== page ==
Though it is now the sixth largest brewing company of any stripe in the U.S., Sierra Nevada remains an environmentally conscious, independently owned business. The brewery is powered by solar energy, operates its own water treatment plant, and is the largest buyer of organic hops in the U.S. For these reasons and others, it won the U.S. Environmental Protection Agency’s “Green Business of the Year” award in 2010. But it wasn’t going to jump into the canned beer fray just because cans are an arguably greener option without first assuring that its first priority, the quality of its beer, would not be compromised.
Just as with bottles, craft brewers realize that canned beers are only as good as the beer inside. The last thing they want is someone carrying a couple cans 10 miles into the backcountry only to be disappointed. For one, that person could be Ken Grossman.
Secondly, how far behind can freeze-dried beer be? Just tear open the foil pouch and add water. Suddenly hiking the PCT for weeks on end would appeal to a much wider audience, I’m guessing. Or perhaps not.
For the foreseeable future, though, it appears craft brewers will no longer be kicking the can down the road.
The history and business stories of canned beer discovered while writing Yes We Can! pretty fascinating, and raise a number of interesting questions. Here are few that came to my mind as I wrote it.
Can greed be environmentally good?
I couldn’t help notice that every brewery I talked with distributed their beer into cans primarily as a business decision to expand their markets. Reducing their environmental impact was a secondary motivation. I believe each brewery’s management genuinely cared about the environmental consequences of their operations, and certainly many of these business are quite “green” but at the end of the day, the old business objectives of increasing revenue and cutting costs drove the decisions. Maybe if environmental awareness becomes part of a business’s DNA, good business decisions are by extension, good environmental decisions.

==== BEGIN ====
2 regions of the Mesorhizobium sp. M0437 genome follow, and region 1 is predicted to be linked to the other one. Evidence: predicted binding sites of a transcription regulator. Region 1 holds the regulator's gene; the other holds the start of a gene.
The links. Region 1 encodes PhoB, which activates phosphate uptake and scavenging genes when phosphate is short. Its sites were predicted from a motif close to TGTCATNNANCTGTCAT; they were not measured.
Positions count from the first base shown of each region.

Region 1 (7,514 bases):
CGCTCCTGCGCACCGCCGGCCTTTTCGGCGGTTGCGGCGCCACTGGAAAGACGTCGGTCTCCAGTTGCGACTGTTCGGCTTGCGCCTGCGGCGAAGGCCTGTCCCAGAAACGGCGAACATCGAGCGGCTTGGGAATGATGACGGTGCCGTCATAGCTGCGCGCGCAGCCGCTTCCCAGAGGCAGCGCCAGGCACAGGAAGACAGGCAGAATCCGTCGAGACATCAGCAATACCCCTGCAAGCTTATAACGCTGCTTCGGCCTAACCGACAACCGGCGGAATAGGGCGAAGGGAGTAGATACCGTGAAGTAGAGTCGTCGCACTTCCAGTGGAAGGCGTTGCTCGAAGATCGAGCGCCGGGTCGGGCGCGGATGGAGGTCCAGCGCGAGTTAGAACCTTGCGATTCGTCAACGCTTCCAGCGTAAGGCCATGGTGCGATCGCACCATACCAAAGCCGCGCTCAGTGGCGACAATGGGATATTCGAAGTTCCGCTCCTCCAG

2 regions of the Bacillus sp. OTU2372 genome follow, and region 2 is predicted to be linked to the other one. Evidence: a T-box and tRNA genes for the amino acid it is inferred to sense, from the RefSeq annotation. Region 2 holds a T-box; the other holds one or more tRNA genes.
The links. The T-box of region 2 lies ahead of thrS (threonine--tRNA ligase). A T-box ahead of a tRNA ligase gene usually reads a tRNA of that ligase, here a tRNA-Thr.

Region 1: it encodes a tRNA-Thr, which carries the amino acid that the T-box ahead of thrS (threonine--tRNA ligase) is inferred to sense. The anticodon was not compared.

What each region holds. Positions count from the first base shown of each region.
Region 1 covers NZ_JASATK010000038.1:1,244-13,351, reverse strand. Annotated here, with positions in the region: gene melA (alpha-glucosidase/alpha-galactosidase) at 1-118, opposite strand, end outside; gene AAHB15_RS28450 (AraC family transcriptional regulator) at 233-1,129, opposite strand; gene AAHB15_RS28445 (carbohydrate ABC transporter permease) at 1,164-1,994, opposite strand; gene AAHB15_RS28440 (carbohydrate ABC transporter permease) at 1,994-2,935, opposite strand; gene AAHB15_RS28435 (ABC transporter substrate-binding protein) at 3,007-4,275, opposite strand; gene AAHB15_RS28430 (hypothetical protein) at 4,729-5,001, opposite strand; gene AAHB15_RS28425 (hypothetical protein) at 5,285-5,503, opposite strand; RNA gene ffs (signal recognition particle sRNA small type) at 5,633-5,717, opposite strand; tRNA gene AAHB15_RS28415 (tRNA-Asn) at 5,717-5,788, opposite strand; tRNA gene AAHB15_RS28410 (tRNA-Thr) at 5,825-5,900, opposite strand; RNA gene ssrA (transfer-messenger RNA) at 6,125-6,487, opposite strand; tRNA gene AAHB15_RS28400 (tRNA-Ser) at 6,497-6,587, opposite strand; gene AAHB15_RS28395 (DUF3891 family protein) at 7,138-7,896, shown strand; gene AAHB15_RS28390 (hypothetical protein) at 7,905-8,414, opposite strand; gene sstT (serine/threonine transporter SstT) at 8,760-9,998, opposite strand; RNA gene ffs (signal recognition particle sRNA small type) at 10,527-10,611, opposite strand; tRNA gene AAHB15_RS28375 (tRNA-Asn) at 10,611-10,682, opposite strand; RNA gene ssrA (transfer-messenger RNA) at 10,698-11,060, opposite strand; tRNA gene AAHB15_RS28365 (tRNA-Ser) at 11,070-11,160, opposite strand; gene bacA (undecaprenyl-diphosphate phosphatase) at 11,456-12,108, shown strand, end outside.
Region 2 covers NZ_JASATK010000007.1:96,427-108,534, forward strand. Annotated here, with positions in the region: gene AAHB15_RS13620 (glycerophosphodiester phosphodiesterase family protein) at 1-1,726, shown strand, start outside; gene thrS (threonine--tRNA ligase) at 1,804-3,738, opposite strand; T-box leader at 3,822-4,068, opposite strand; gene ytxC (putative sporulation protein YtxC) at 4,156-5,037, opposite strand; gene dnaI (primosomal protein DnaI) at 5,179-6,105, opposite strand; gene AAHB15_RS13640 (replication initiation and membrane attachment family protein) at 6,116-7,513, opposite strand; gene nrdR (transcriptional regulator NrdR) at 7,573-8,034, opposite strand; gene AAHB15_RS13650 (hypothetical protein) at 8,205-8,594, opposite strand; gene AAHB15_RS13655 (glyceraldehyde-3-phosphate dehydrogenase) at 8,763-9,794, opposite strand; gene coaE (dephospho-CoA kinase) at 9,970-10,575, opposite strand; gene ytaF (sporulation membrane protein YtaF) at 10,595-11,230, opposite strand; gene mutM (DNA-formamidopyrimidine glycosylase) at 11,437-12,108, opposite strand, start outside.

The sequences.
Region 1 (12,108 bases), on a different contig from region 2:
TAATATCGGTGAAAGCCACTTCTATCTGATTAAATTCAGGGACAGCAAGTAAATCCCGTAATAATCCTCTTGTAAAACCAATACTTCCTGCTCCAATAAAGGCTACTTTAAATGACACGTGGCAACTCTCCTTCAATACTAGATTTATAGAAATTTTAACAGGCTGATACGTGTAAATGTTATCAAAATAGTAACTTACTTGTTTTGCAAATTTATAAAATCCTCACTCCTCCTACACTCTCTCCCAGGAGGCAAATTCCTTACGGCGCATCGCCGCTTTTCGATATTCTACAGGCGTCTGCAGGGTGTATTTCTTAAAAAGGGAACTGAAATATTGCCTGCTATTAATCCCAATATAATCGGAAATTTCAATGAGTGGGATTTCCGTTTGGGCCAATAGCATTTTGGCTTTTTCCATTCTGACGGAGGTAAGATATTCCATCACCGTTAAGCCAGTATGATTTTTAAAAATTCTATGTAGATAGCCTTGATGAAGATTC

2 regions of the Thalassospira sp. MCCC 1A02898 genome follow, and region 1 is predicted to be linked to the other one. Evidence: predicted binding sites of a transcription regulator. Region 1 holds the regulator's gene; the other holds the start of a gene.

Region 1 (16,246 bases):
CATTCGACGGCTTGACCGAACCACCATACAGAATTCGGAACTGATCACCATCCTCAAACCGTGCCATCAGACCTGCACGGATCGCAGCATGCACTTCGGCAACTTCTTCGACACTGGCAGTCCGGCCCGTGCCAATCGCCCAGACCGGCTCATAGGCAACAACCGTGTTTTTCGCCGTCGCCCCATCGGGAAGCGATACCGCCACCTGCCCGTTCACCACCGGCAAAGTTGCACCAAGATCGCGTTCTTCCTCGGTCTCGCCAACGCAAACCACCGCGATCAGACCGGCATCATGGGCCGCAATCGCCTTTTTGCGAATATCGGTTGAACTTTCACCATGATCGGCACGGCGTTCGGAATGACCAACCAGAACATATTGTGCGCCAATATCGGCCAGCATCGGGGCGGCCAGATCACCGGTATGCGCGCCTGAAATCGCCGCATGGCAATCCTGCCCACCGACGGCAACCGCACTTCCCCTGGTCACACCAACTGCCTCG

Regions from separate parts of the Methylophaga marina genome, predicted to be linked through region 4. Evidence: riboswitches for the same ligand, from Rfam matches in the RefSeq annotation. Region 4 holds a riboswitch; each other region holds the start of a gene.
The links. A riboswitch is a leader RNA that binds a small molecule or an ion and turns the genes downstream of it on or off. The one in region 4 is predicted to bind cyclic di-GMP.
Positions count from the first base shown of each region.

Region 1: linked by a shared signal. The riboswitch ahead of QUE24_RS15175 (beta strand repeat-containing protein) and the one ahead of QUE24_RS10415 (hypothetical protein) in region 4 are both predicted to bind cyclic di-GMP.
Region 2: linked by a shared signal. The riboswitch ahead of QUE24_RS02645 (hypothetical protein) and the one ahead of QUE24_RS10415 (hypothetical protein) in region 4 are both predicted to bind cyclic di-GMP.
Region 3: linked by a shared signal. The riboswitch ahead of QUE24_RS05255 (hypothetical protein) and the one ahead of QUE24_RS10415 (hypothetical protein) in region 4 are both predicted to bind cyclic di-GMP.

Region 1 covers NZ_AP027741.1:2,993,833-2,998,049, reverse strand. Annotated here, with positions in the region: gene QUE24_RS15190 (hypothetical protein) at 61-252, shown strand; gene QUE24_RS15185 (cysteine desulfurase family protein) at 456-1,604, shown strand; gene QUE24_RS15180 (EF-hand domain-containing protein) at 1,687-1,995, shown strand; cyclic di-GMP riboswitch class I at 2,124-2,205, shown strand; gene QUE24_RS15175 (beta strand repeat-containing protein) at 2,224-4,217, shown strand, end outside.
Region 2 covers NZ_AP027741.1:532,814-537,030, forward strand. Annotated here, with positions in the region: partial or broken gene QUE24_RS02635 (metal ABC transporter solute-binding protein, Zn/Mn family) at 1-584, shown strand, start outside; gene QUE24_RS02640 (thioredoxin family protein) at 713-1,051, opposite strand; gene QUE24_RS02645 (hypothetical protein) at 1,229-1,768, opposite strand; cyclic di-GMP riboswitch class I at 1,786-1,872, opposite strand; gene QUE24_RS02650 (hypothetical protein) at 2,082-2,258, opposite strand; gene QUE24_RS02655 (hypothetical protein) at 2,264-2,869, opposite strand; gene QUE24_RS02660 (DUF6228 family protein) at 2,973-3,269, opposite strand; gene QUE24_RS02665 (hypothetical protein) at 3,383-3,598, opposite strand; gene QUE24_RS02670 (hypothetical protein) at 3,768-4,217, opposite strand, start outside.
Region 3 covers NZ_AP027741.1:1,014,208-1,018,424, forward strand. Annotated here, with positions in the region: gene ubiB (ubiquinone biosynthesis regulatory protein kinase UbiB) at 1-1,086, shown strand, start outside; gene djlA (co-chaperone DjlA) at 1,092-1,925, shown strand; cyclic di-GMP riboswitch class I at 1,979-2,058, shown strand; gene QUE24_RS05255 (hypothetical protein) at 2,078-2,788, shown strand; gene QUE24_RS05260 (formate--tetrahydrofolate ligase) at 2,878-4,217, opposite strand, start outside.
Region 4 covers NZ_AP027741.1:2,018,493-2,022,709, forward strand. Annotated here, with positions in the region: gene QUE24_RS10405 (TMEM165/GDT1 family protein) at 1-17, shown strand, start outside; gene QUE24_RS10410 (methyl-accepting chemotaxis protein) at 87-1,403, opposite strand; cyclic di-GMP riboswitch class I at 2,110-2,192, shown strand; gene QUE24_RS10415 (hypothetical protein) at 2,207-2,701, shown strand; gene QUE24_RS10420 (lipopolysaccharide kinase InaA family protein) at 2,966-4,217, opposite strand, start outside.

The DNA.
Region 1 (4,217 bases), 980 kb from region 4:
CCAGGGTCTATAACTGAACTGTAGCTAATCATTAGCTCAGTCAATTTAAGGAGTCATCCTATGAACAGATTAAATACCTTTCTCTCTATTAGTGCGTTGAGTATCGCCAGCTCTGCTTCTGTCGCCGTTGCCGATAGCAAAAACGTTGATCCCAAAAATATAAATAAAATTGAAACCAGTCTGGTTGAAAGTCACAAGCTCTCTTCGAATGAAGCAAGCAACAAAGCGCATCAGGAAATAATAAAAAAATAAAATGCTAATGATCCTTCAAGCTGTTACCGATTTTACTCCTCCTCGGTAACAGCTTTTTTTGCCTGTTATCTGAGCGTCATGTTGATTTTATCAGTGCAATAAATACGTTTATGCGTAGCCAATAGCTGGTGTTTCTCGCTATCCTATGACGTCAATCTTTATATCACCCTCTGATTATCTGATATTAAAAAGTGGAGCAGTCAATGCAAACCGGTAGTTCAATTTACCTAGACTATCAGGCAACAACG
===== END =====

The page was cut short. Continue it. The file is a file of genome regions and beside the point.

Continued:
Is “The Innovator’s Dilemma” alive and well in canned craft beer?
I absolutely love the story of Cask Brewing Systems stumbling into a successful business by developing a small, manual canning system that was originally designed to serve an extremely limited market. Today, they can’t build their canning equipment fast enough for all the small breweries looking to get into canned beer. These simple, cheap canning systems that seemingly had no market, yet became a lucrative business recalls the idea of “disruptive technologies” as described by Harvard business Professor Clayton Christensen in his ground breaking book, The Innovator’s Dilemma. Christensen noted that many disruptive business technologies take root initially in simple applications at the bottom of a market and then relentlessly moves ‘up market’, eventually displacing established competitors. Craft beer itself can be considered a “disruptive technology” an idea I outlined in an earlier post, and this certainly sounds a lot like what is going on with Cask Brewing Systems.